A CHIEFTAIN of the All Progressives Congress (APC), Alhaji Usman Tuggar, has faulted the refusal of the Court of Appeal in Abuja to uphold his appeal against a judgment affirming the election of Alhaji Adamu Bulkachuwa.
The Bauchi State APC leader was reacting to the Court of Appeal judgment of June 11, which affirmed Bukachuwa’s election and upheld the April 18, 2019 judgment of the Federal High Court, Abuja.
Tuggar insisted that he won the party’s senatorial primary election in Bauchi North with 54,000 votes.
He had, in his suit at the Federal High Court, claimed to have won the primary election, but that some forces within the party’s leadership chose to send Bulkachuwa’s name to the Independent National Electoral Commission (INEC) as the party’s candidate.
He prayed the court to, among others, void his party’ decision and declare that he was the valid winner of the APC primary election and, therefore, ought to have his name forwarded to INEC as the party’s actual candidate for Bauchi North Senatorial election in the last general elections.
Justice Ijeoma Ojukwu, who delivered the Federal High Court’s judgment on April 18, upheld Bulkacuwa’s preliminary objection and dismissed the suit on the grounds that it was statute barred.
Justice Ojukwu held that the suit, being a pre-election one, was not filed within the 14 days prescribed by the constitution, noting that the suit was filed over 14 days after the primary was conducted.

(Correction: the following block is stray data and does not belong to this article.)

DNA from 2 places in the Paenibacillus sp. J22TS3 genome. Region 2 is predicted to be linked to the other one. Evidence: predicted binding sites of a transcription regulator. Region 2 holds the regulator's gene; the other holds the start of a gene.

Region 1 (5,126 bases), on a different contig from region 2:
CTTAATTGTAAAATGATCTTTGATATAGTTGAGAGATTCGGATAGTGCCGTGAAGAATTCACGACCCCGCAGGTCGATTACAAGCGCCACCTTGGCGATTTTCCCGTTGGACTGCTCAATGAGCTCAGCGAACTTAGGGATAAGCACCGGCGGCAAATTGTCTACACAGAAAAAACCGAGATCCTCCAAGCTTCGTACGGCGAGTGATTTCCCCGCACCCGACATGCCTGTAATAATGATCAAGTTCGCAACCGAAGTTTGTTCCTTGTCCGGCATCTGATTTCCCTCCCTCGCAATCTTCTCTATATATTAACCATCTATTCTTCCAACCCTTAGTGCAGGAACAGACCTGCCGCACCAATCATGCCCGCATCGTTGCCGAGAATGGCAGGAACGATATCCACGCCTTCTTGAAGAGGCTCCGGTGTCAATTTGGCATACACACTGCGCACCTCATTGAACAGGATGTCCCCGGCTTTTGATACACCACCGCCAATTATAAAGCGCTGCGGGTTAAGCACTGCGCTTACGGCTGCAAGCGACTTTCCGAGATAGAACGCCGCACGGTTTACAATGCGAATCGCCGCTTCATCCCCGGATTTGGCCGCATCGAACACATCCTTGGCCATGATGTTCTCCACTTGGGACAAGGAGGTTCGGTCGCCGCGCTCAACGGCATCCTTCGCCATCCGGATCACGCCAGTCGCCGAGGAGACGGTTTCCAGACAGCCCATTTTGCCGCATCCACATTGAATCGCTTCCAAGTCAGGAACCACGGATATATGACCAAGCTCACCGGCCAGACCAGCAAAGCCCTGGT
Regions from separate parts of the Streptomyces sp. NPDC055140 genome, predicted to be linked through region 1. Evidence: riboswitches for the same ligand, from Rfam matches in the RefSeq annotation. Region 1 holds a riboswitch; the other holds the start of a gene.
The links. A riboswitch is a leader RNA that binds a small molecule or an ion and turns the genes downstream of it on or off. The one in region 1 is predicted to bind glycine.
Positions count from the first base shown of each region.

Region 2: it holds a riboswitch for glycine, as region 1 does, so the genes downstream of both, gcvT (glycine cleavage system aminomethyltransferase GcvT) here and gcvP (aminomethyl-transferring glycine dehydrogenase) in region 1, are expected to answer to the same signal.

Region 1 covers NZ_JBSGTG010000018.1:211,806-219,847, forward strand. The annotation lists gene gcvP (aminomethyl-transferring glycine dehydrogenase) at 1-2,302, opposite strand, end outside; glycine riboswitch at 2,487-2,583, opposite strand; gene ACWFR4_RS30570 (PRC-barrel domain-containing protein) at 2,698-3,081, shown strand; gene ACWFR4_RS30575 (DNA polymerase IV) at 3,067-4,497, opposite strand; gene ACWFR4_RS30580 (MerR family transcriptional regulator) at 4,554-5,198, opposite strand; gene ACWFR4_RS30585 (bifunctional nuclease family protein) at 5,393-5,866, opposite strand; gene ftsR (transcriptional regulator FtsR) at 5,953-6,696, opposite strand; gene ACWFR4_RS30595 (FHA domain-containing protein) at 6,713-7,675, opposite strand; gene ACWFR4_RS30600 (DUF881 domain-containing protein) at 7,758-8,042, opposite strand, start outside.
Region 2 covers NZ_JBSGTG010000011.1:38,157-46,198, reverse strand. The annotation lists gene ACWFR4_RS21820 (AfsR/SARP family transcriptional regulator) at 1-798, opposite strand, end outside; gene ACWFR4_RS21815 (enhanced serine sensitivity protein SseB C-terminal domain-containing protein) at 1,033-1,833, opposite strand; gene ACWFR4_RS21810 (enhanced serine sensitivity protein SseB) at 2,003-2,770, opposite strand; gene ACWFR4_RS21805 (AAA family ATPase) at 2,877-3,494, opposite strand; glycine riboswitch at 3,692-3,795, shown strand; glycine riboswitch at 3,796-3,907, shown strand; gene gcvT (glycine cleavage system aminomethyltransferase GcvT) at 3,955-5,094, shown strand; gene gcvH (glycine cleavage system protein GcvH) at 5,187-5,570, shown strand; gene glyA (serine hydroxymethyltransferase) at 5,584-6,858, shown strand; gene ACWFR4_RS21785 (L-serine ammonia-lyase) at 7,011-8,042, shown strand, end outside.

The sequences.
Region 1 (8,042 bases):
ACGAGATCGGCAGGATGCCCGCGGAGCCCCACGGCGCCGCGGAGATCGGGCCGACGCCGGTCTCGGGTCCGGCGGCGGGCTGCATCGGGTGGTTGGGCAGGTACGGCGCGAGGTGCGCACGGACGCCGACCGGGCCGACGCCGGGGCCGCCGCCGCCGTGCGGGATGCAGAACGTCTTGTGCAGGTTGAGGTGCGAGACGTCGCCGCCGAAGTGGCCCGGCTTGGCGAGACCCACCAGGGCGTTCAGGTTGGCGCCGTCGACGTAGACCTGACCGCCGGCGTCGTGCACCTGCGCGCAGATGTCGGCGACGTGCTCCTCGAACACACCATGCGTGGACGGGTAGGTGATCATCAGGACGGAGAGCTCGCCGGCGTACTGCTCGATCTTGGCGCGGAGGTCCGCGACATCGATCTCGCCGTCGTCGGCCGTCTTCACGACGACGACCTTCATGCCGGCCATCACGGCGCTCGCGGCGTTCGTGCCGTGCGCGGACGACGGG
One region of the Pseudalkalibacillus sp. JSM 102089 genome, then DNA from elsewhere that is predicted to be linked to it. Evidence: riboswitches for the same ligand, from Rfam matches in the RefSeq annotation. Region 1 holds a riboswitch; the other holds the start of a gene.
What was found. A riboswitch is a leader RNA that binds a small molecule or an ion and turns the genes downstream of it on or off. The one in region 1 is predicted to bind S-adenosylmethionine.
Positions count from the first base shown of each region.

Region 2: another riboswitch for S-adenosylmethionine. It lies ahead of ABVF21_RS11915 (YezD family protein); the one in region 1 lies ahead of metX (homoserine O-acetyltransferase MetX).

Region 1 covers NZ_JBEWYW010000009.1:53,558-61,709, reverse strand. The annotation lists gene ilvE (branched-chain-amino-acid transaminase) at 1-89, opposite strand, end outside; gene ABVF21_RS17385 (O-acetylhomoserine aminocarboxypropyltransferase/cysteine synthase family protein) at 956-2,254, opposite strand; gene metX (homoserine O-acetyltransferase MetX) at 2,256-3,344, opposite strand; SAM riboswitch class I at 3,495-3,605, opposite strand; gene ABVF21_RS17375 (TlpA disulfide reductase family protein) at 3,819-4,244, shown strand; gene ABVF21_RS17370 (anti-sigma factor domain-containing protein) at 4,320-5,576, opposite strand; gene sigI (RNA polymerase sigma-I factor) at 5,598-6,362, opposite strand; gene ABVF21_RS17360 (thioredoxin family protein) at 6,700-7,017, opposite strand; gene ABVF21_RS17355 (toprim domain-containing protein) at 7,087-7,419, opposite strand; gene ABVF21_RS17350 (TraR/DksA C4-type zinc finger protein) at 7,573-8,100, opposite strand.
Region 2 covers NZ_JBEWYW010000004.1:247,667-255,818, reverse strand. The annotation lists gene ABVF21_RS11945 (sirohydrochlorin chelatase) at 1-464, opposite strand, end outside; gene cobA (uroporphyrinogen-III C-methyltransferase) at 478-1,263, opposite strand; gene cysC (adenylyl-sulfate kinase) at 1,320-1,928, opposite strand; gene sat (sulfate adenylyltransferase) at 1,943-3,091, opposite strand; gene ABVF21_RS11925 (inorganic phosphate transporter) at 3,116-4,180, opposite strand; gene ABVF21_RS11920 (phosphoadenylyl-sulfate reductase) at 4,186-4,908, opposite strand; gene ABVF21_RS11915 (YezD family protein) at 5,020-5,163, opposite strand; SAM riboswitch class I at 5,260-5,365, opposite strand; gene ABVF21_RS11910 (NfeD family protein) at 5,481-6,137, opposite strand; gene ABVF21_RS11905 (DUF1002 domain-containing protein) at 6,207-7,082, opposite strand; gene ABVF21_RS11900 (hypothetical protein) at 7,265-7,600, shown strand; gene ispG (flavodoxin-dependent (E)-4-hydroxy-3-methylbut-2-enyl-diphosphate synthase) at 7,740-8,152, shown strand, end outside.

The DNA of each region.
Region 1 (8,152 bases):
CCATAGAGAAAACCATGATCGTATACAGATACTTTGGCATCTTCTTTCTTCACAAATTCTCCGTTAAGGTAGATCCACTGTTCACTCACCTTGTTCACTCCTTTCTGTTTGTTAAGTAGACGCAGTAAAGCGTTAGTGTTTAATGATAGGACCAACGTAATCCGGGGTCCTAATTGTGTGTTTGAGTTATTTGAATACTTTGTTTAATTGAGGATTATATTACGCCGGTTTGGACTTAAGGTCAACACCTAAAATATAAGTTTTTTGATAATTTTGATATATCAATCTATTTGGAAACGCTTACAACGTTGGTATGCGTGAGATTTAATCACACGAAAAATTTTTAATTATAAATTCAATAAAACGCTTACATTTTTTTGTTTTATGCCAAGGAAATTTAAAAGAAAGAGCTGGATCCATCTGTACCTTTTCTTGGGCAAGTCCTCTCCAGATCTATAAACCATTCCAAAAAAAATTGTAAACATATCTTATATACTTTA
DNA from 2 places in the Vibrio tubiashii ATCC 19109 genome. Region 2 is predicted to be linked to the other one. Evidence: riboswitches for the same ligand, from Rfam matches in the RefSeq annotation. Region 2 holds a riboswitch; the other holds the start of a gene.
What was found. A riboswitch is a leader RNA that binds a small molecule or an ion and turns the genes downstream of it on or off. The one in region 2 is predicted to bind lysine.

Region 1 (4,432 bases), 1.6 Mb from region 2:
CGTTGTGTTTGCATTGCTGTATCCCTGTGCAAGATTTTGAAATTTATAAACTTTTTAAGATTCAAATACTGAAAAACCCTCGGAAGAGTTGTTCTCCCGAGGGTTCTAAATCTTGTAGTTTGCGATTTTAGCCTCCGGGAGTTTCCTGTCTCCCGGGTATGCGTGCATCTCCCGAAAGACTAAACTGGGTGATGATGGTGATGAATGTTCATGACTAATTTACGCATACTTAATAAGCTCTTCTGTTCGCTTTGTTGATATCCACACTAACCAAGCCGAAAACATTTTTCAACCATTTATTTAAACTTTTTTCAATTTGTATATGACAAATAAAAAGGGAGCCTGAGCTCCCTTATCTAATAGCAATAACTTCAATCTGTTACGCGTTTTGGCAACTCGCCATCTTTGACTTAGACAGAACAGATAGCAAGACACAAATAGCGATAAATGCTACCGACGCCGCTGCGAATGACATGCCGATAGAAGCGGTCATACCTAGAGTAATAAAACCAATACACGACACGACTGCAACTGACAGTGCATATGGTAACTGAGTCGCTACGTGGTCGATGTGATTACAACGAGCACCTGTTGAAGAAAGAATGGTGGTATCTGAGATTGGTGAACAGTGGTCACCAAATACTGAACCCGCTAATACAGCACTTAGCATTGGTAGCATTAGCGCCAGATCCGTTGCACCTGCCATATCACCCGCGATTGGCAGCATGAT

Tuggar appealed the decision at the Court of Appeal, Abuja, arguing that the trial court misunderstood his grievance because he did not challenge the outcome of the primary, which he claimed to have won, but the submission of Bulkacuwa’s name to INEC instead of his.
He argued that he filed his suit within time, prayed the Court of Appeal to reverse the decision of the Federal High Court and sack Bulkachuwa.
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But, the appellate court rejected the request in its judgment on June 11.
Justice Tinuade Akomolafe Wilson, who read the unanimous judgment of a three-man panel of the Court of Appeal, held that the suit was statute barred, having been filed outside 14 days stipulated in Section 285(9) of the 4th Alteration to the 1999 Constitution.
The Appeal Court also rejected Tuggar’s request to have the case heard on the merit, because the trial court only dismissed based on Bulkachuwa’s preliminary objection.
Justice Akomolafe-Wilson held that, since the 180 days within which a pre-election case must be determined by the trial court has elapsed, the Court of Appeal is not in a position to invoke its power to hear the suit on its merit.
“A time-frame is like an Iroko that cannot be moved. The appellant is praying the court to exercise a power it has no right to exercise. Once a matter is statute barred, it is dead. The statute of limitation removes the right of litigation,” the judge said.
Tuggar, reacting to the judgment, insisted that injustice had been done to him by the leadership of his party, but that he was determined to challenge the case up to the Supreme Court.
In a statement he issued through his lawyer, Chike Okafor, Tuggar said: “I shall approach the Supreme Court of Nigeria to ventilate my claims and I hope and pray that God will guide them in their deliberations in arriving at the justice of my case.”
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